Featured Post

Letterboxd Reviews

So as you know, I stopped writing lengthy reviews on this site this year, keeping the blog as more of a film diary of sorts.  Lo and behold,...

Tuesday, August 12, 2014

Movie Review - Dawn of the Planet of the Apes

Dawn of the Planet of the Apes (2014)
**viewed in 3D***
Starring Andy Serkis, Jason Clarke, Keri Russell, Kodi Smit-McPhee, Toby Kebbel, and Gary Oldman
Directed by Matt Reeves

2011's Rise of the Planet of the Apes was a big surprise for me.  I wasn't expecting anything other than some corny mess (Tim Burton's previous attempt at a reimagining of the franchise had ruined things), so when the film worked, I was thoroughly impressed.  Rise of the Planet of the Apes in fact landed at #13 on my Top Films of 2011 list.  Needless to say, because of how much I enjoyed that film, I was worried that Dawn of the Planet of the Apes wouldn't be able to hold a candle to it -- I'm very happy to say that my worries were unfounded with Matt Reeves' film taking the franchise in a different direction while still maintaining the "intelligent summer blockbuster" title of the previous flick.

At the end of Rise, ape Caesar (Andy Serkis) has escaped from the experimental medical testing facility where he was held captive and runs off into the San Francisco woods with his fellow apes. As Dawn of the Planet of the Apes opens, we see that Caesar is the head of a large society of all different types of simians and they've made their own habitat in the woods.  Caesar has a teenage son, a pregnant wife, and the respect of his fellow apes.

If you remember, when Rise ended, some form of simian flu had infected the human population and we were just beginning to see it spread around the world.  In Dawn, we discover that massive amounts of humans died and those that are living (and immune to the disease) are camped out in barricaded towns, trying their best to survive without electricity, clean water, and basic needs for living.  Hoping to take advantage of a broken dam on the outskirts of San Francisco to create power, Malcolm (Jason Clarke), his wife Ellie (Keri Russell), his son Alexander (Kodi Smit-McPhee), and a few others head into the woods near Caesar's sanctuary.  When they meet up with the apes, tension is high.  Caesar agrees to allow the humans to fix the dam, but this doesn't sit well with all the apes including Koba (Toby Kebbel) who feels like the humans will simply wreak havoc once they get their way.

This sets up an incredibly interesting dynamic -- Caesar must try to play both sides in order to keep peace, but neither side fully trusts Caesar and both opposing factions ultimately do things to cause his leadership role to come into question in terms of its effectiveness.  This is a complicated conflict and one that I found refreshingly intellectual for what easily could've been a throwaway summer popcorn flick.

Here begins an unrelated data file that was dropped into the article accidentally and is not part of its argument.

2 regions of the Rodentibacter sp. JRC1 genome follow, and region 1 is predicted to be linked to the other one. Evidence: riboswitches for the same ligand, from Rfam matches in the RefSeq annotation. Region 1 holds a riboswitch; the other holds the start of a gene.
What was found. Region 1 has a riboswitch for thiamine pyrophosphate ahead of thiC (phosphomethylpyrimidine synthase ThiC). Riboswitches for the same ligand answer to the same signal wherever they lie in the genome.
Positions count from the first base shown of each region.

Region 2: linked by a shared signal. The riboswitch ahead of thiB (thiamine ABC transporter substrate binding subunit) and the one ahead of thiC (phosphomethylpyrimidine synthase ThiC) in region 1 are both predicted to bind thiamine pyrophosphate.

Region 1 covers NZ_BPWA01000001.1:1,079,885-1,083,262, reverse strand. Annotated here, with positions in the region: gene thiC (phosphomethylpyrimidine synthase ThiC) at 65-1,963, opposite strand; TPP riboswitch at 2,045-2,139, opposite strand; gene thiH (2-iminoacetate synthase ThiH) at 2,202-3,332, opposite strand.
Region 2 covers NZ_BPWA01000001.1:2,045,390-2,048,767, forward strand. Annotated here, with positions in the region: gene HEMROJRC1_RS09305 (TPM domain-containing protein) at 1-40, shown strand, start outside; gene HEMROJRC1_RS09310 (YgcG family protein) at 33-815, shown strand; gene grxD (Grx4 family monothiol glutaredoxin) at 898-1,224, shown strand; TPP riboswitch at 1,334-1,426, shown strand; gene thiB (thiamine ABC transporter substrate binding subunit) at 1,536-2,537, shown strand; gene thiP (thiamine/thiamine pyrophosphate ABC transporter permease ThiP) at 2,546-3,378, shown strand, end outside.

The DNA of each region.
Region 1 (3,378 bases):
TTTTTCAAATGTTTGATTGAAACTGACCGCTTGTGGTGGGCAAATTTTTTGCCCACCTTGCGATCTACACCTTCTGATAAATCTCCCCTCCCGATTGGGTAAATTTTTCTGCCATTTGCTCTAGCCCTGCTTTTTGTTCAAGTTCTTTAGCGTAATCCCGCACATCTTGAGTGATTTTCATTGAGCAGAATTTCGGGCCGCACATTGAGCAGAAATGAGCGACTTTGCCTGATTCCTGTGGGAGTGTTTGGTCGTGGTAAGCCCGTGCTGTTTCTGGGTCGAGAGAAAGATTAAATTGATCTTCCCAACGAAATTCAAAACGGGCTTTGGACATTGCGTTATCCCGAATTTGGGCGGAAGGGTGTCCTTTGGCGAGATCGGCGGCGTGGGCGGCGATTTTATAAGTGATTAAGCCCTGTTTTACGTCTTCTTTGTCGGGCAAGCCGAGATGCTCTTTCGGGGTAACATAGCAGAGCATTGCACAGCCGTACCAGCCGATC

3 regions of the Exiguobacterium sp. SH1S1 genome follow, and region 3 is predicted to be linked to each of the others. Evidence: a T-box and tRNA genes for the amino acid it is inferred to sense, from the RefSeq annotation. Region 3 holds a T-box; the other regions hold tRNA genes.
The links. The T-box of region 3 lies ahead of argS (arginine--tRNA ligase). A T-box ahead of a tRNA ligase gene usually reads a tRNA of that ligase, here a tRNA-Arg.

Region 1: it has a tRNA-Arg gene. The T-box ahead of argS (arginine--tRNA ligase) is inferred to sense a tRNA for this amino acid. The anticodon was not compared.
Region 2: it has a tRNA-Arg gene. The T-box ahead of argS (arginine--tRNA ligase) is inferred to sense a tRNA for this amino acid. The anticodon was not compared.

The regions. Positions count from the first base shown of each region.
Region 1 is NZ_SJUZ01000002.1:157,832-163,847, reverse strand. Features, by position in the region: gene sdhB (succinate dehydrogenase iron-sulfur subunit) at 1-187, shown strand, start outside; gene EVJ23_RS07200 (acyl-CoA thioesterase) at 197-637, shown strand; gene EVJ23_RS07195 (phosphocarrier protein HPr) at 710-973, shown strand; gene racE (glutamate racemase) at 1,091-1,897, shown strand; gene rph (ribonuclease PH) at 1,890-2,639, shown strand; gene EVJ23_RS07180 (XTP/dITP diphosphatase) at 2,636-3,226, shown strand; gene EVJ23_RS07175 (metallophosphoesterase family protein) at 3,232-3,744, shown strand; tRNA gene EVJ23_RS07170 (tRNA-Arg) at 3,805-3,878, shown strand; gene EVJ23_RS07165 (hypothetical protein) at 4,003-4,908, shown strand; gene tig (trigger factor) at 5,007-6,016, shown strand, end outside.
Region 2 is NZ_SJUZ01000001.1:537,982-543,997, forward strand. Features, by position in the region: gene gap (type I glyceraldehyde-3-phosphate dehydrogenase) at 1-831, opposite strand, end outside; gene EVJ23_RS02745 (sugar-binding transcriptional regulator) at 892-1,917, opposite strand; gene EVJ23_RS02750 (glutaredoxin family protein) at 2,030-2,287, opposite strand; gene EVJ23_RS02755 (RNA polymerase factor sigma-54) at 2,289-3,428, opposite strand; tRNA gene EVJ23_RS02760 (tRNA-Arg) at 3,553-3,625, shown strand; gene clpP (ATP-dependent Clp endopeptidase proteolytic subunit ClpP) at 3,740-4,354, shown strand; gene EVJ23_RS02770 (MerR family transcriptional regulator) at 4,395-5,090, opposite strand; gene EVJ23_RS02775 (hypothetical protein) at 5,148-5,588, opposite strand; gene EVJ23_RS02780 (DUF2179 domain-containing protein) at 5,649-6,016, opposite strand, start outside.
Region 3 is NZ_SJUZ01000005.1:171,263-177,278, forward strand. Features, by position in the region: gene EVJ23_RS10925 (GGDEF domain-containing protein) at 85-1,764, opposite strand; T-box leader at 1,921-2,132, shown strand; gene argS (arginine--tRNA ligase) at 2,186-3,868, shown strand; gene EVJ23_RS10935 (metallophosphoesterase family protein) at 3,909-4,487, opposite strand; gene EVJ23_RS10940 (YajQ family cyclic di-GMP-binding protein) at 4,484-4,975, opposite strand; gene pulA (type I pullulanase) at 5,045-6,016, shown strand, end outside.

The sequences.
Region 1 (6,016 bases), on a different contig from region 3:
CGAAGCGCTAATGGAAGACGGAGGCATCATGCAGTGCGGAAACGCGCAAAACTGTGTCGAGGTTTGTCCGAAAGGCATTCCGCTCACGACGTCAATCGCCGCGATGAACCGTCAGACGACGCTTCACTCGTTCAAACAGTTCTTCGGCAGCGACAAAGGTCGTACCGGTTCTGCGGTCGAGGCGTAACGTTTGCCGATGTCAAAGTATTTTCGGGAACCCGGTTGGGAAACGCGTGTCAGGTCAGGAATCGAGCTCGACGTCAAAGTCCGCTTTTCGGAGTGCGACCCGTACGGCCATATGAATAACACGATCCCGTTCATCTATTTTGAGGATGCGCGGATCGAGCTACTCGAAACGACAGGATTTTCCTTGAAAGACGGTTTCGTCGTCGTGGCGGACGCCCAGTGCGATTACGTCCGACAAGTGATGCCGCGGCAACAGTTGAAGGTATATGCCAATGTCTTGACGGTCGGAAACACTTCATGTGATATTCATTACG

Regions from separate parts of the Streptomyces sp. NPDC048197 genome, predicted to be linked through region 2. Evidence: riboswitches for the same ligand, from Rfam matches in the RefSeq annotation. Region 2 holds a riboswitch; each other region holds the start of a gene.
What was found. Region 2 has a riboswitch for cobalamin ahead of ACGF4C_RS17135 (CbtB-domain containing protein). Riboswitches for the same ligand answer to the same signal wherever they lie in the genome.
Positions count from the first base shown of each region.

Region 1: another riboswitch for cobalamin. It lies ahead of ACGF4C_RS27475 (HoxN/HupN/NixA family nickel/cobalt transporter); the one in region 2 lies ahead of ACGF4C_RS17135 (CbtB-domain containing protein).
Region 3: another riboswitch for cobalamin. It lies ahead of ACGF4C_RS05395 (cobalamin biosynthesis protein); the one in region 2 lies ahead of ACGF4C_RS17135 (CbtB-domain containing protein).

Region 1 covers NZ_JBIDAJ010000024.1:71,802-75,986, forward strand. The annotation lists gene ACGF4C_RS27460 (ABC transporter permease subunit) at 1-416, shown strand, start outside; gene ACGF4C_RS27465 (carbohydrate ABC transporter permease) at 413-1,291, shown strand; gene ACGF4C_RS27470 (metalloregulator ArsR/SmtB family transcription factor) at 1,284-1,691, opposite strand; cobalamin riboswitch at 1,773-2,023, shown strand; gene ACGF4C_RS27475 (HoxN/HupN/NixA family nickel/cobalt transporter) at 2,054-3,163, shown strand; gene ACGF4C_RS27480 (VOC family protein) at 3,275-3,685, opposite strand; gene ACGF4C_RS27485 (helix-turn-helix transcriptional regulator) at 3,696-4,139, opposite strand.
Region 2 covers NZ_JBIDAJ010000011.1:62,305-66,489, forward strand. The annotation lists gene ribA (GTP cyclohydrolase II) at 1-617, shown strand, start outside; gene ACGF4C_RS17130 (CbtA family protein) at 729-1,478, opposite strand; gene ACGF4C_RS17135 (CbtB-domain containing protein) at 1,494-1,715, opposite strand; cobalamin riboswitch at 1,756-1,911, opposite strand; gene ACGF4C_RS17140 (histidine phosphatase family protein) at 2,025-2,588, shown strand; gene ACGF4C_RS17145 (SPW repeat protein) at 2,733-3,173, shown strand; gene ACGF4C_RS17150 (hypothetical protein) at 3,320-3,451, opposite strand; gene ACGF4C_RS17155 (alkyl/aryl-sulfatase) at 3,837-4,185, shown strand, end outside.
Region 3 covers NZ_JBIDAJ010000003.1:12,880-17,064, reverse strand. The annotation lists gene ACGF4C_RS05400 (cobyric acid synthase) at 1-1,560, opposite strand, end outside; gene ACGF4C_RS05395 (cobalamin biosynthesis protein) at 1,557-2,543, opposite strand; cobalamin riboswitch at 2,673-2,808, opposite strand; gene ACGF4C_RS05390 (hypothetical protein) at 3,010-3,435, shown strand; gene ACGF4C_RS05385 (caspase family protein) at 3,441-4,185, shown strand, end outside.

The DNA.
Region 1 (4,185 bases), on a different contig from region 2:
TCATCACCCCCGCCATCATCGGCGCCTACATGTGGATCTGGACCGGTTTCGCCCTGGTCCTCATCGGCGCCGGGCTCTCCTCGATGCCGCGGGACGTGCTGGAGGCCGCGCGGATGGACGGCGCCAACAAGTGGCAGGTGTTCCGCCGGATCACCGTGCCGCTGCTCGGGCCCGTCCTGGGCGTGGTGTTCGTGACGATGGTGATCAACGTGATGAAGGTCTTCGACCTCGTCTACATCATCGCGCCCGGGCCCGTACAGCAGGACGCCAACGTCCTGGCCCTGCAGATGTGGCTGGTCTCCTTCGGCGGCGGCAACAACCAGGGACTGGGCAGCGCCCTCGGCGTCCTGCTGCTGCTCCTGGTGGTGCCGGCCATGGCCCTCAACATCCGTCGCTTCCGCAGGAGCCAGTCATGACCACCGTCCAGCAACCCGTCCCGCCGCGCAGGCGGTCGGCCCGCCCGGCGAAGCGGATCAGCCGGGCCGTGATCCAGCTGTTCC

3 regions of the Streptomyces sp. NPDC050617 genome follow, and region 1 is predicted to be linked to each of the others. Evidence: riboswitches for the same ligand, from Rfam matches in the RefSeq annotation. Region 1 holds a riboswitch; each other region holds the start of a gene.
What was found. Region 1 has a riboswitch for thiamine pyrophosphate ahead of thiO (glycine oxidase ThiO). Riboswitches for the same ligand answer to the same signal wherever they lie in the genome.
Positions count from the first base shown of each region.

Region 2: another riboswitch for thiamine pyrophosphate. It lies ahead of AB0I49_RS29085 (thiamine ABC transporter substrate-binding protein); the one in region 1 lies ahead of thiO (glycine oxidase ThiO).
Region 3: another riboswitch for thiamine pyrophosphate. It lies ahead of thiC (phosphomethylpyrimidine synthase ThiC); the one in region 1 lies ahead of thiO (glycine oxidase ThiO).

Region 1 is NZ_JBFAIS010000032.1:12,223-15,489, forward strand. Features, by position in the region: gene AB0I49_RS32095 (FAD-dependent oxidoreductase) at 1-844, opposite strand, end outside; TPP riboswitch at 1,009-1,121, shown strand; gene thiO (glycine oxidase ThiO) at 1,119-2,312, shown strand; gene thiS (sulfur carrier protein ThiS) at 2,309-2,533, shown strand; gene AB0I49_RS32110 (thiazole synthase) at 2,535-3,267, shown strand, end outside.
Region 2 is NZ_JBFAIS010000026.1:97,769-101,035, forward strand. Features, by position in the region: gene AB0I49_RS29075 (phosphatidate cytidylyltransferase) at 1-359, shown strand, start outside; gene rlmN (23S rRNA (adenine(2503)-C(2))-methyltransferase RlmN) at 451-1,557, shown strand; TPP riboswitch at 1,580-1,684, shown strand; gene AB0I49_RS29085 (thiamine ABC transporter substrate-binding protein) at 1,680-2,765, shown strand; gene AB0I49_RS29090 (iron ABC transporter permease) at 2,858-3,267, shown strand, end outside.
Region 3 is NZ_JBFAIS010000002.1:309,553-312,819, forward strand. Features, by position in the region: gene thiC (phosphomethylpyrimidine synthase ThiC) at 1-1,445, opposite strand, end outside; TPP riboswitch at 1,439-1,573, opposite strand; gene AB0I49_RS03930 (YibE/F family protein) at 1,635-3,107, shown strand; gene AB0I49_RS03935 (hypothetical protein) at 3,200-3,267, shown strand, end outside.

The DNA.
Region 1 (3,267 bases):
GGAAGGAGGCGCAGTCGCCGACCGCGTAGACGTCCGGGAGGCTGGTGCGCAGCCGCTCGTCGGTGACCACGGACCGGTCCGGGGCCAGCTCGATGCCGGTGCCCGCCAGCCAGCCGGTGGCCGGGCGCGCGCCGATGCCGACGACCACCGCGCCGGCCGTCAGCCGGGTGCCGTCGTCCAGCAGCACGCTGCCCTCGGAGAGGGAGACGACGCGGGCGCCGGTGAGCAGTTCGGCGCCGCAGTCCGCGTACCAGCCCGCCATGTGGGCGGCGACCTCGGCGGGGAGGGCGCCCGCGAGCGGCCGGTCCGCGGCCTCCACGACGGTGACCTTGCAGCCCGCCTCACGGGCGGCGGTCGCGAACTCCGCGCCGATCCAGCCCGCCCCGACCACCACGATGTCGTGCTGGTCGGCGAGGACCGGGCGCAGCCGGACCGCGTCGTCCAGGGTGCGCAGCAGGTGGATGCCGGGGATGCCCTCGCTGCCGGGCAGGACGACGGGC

The true success of Dawn of the Planet of the Apes, however, comes from the special effects department.  Much like my awe of the first Apes film, I found myself utterly enthralled with the motion capture of Andy Serkis, Toby Kebbel, and all the other actors and actresses who lent themselves to become apes for the film.  The first twenty minutes (maybe more) features nary a human onscreen and you never once felt like you were watching entire scenes of computer generated footage.  There's a seamlessness between the "real" and the "effects" that quite simply provides some of the best visual artistry you'll ever see in a film.  I really have to commend the whole team of fx folks behind this series because they are masterful magicians.

Perhaps it's unfair, but I'm still finding it a little difficult to figure out where someone like Andy Serkis ends and the computer masterminds that create the appearance of Caesar begin.  Serkis certainly brings a lot to the character -- in Dawn, his Caesar is the main character undoubtedly.  This is his film and Serkis (and his fellow effects artists) have crafted a character that grabs the audience and gets them to fully empathize with an ape.  Kudos also to Toby Kebbel whose Koba is frighteningly scary at moments and is probably one of the better "villain" characters I've seen in a movie in a long while.

Unfortunately, the human struggle in Dawn of the Planet of the Apes isn't nearly as exciting as the ape drama and the film lags a bit whenever the focus is on the homo sapiens.  Attempts at trying to create a backstory for several of the characters to give them some emotional traction flounder a bit.  Because of this, I think Dawn is just a smidge less successful than Rise -- however, Dawn of the Planet of the Apes could easily end up on my Best of 2014 list when that rolls around next summer.

The RyMickey Rating:  B+

No comments:

Post a Comment